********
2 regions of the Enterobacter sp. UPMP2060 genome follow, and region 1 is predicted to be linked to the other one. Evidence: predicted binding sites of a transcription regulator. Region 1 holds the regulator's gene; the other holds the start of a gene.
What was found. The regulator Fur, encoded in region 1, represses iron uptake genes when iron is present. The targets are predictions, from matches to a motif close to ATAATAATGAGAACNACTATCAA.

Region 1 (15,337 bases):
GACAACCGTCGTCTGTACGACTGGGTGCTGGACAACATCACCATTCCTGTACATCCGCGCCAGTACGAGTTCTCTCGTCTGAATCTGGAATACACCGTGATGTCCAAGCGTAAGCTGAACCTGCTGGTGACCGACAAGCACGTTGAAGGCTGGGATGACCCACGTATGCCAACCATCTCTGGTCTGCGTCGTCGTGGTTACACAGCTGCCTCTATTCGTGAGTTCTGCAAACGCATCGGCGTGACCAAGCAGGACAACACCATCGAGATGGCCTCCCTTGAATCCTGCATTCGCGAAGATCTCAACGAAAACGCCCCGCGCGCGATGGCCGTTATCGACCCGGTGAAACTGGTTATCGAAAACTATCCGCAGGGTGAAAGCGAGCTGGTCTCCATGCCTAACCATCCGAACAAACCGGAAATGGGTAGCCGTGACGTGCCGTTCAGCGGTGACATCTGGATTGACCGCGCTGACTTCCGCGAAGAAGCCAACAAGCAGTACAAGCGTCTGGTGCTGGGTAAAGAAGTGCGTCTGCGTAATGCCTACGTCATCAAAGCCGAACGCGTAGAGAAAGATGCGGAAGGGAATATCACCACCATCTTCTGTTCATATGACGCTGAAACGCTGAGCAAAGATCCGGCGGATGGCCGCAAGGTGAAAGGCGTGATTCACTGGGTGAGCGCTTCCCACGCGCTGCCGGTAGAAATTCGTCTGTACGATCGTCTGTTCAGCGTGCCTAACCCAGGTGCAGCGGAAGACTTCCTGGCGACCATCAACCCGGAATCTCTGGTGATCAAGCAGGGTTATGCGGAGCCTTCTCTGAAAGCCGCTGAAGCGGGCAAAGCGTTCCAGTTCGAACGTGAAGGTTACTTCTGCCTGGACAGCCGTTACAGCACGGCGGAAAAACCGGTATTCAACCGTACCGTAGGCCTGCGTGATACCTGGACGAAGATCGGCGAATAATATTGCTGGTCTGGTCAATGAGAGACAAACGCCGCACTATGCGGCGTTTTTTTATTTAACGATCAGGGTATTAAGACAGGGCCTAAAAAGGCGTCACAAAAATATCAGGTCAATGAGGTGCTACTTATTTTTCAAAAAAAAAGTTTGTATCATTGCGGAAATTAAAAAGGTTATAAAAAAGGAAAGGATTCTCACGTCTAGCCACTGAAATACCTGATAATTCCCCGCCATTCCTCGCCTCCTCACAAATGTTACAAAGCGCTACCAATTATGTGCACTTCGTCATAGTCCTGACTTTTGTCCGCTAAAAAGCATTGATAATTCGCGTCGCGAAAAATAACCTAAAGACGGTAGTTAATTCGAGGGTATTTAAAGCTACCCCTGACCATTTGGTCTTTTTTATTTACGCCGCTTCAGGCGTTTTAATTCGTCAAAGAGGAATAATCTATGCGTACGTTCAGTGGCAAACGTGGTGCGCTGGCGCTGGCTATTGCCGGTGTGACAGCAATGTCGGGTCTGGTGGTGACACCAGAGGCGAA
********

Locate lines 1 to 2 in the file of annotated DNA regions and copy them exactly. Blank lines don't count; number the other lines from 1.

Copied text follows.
2 regions of the Enterobacter sp. UPMP2060 genome follow, and region 1 is predicted to be linked to the other one. Evidence: predicted binding sites of a transcription regulator. Region 1 holds the regulator's gene; the other holds the start of a gene.
What was found. The regulator Fur, encoded in region 1, represses iron uptake genes when iron is present. The targets are predictions, from matches to a motif close to ATAATAATGAGAACNACTATCAA.